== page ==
“Contacts last a lifetime”
Apprentices and trainees can also benefit from Europe’s Erasmus programme. Two of them talk about their work placement abroad.
Swapping Buxtehude in northern Germany for Vicenza in Italy and Berlin for Malta: during the course of their vocational training, Prattheepan Thavarajah and Julia Bülow went abroad for a few weeks and remember exactly how it felt to overcome language barriers and make new friends. Their experiences were made possible by the European exchange programme Erasmus +. When they hear the name Erasmus, many people first think of students – whom the programme has been enabling to spend time abroad for 35 years. This European Union programme is also open to apprentices and trainees, however.
A young baker heads off to Italy
Prattheepan Thavarajah has just finished his morning shift as a baker in a Hamburg café when he starts talking about the time he spent in Vicenza, Italy. Though it’s now four years since he first travelled to the northeast of Italy in the summer of 2018, he remembers it as if it were yesterday. At the time he was still an apprentice in Buxtehude, a small town close to Hamburg. He initially spent three weeks in Vicenza – but then had to return because he had exams coming up in Germany. “I had made a bet with my Italian colleagues that if I passed, they would have to come and visit our bakery,” recalls Thavarajah. He did indeed pass, and his colleagues from Italy did indeed visit the north of Germany, and he himself went back to Vicenza to spend another three months there in 2019.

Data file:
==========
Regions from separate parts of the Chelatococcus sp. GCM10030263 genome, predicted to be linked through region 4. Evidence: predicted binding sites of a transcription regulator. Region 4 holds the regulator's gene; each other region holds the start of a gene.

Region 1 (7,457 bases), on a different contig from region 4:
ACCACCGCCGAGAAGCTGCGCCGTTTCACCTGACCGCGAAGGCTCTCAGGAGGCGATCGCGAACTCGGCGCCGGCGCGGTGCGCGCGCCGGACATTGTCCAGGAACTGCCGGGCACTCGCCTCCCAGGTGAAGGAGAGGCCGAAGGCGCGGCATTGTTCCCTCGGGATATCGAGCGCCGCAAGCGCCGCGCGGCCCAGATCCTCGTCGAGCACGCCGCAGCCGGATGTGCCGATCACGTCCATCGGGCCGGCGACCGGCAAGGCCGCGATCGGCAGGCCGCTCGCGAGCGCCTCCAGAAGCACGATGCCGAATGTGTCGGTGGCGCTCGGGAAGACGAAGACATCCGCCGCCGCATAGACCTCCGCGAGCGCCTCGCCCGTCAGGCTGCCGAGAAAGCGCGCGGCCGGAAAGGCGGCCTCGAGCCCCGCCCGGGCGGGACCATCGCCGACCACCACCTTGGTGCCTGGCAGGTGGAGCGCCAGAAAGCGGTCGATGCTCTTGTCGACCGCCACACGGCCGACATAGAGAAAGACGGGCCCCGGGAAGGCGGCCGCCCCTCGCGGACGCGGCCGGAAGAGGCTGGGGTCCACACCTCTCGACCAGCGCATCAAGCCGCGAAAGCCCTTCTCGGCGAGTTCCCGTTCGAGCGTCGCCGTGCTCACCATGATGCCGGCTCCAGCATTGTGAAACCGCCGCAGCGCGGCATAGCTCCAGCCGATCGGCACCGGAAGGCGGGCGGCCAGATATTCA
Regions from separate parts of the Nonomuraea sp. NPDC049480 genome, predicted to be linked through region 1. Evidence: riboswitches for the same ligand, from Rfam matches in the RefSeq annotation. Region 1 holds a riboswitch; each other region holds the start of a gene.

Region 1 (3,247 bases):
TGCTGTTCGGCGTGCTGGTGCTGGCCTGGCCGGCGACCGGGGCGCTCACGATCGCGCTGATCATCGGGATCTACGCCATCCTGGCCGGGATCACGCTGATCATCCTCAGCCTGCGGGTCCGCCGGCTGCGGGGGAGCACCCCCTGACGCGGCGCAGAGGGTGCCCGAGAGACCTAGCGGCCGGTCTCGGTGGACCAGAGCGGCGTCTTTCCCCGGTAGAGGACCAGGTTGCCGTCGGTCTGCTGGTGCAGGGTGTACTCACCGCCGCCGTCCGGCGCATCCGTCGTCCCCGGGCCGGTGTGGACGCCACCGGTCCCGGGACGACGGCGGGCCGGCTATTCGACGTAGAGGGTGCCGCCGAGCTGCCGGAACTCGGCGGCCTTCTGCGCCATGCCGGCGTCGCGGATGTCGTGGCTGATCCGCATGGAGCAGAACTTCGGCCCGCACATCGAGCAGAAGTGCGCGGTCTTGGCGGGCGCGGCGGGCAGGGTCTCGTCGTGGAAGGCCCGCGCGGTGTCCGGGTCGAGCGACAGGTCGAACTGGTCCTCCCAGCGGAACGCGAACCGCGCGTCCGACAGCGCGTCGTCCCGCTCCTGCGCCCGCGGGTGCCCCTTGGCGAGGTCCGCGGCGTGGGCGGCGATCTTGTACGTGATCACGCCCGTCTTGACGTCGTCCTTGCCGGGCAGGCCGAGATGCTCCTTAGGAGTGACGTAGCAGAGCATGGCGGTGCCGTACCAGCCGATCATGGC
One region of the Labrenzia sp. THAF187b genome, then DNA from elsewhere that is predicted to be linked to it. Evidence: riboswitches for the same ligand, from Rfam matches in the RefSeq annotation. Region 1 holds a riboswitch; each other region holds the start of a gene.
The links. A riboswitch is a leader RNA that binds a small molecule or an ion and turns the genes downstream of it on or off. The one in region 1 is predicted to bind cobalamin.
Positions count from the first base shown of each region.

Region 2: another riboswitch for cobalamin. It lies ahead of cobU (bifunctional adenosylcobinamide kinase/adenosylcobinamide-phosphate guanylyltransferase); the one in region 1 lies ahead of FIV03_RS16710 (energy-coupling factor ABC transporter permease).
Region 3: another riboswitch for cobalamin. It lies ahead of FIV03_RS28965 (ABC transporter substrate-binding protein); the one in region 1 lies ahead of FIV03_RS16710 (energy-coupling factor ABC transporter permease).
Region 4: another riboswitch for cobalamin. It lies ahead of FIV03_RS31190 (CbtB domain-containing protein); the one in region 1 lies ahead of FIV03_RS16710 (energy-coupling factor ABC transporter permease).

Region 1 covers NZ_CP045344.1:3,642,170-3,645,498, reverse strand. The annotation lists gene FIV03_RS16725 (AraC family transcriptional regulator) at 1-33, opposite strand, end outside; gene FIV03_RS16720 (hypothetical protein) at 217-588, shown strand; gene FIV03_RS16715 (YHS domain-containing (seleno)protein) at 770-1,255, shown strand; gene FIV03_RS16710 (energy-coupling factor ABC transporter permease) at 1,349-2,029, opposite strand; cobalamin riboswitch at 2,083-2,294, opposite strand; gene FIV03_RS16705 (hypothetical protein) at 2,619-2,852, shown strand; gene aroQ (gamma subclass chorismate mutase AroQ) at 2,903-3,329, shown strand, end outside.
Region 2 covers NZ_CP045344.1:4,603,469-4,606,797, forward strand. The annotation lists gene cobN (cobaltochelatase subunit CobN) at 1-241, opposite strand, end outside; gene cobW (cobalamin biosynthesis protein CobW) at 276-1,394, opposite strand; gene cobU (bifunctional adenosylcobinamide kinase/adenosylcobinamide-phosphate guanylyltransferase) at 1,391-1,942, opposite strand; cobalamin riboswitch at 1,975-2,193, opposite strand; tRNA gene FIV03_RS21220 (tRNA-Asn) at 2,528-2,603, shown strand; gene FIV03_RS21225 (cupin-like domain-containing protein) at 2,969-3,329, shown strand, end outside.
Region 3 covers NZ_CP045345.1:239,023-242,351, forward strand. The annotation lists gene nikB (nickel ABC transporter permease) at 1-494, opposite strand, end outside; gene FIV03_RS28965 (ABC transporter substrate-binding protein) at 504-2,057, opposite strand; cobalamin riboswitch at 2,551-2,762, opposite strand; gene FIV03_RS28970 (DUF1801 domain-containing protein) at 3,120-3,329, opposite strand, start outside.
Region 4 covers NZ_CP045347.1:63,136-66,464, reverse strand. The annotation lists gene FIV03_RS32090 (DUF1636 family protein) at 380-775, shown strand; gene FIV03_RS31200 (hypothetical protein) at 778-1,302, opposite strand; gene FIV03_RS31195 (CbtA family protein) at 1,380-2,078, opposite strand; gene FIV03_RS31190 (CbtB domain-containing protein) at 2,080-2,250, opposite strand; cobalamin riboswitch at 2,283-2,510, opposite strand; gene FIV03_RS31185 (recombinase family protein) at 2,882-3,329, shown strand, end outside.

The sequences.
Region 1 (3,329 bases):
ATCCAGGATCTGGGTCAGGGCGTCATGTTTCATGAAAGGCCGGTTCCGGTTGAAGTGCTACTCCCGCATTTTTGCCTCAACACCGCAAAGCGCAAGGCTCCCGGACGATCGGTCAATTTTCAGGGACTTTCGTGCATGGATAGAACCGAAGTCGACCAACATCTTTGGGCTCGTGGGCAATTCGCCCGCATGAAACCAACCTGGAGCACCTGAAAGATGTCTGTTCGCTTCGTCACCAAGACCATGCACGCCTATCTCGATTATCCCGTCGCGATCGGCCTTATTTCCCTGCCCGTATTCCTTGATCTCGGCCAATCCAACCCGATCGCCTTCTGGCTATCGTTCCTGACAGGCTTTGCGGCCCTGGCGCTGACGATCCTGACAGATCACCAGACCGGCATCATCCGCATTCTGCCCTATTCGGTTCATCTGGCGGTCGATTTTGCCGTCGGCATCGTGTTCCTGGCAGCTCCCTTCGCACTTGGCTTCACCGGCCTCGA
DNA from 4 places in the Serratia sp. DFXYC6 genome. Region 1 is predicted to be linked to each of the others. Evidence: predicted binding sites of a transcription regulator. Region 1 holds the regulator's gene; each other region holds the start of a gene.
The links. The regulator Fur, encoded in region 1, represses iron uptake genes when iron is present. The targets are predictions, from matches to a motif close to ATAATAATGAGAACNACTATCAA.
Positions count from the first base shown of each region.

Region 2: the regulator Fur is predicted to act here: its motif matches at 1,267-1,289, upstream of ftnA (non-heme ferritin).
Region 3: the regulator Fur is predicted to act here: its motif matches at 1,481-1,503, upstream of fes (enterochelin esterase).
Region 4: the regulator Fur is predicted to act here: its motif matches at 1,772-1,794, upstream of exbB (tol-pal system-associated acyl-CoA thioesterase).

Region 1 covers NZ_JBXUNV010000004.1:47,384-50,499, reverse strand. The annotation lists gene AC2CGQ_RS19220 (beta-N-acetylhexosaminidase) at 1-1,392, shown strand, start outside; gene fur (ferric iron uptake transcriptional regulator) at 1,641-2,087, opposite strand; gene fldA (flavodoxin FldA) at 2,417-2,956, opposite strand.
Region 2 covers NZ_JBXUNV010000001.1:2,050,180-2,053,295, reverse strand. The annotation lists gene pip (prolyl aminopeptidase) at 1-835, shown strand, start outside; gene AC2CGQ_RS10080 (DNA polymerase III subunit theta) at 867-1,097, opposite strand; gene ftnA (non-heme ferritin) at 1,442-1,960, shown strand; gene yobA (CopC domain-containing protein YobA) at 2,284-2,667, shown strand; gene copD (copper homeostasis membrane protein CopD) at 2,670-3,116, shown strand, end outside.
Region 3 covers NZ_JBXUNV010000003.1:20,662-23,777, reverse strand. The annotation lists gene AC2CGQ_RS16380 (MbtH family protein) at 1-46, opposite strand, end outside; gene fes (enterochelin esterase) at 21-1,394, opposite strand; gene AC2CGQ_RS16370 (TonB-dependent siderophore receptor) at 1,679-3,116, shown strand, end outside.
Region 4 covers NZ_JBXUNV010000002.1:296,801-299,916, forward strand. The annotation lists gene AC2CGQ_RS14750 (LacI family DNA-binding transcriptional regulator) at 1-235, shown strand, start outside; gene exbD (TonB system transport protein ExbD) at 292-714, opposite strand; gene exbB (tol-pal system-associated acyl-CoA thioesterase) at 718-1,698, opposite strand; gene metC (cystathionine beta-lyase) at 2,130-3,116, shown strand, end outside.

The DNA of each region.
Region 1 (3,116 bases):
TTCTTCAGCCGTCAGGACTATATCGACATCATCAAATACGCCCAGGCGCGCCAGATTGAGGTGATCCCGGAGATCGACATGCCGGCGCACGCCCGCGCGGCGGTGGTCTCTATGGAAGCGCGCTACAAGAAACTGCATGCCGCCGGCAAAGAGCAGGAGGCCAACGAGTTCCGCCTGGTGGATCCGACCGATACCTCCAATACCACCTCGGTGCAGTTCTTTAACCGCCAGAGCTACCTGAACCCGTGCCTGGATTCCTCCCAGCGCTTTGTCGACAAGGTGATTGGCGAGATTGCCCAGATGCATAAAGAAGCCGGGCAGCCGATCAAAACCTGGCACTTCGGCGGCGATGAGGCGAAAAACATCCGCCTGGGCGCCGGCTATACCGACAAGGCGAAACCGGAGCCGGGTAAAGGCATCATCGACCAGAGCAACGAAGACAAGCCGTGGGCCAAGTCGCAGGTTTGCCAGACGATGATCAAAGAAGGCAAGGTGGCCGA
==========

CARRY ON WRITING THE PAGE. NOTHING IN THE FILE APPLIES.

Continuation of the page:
Overcoming language barriers abroad
“Administrative specialist with language project” is the name of the vocational training course that Julia Bülow decided to take. So it was quite clear from the outset that she would also spend some time abroad during her training. However, switching from a Berlin district authority to a vocational school in Malta was no easy matter during the coronavirus pandemic. She was originally supposed to stay for five months, but in the end only a six-week stay was possible. And for this to happen at all, Bülow had to react quickly. “My teacher approached me at school and told me that Malta was no longer designated as a risk region – she advised me to start planning immediately and fly the next day,” she remembers. The weeks she spent in Malta turned out to be vital as far as her command of English was concerned. Although she had been learning specialist English vocabulary at her vocational school, her time in Malta taught the 21-year-old a very important lesson: “It was precisely these language barriers, and this fear of communicating with people I didn’t know in a foreign language, that I was able to overcome.” Thavarajah remembers the unusual ways he used to communicate: “We normally gesticulated with our hands and feet and would write numbers in flour.”
One programme for all
Thanks to the Erasmus+ funding, Bülow and Thavarajah were able to spend several weeks in Malta and Italy. The programme is designed to support Europe-wide cooperation in all educational sectors, with a total budget of around 26 billion euros available for this purpose from 2021 to 2027.
This gives apprentices and trainees the opportunity to do a work placement abroad. The Erasmus+ grant includes the costs of travel and subsistence – which generally means that most of the participant’s expenses will be covered. Another crucial advantage is that they continue to be paid by their employer at home while abroad.
For most participants, an Erasmus exchange means more than simply spending a few weeks abroad. One thing that remains is new friendships, for instance. “I am still in contact with my host mother,” recounts Tharavajah, explaining that when the Ahr valley in Germany was devastated by severe flooding in 2021, she got in touch to check that he was safe. “Such contacts last a lifetime,” he believes. He is keen to return to Vicenza soon. Bülow will be finishing her training in August 2022 and is then hoping to go abroad again. “I’m already looking for options.”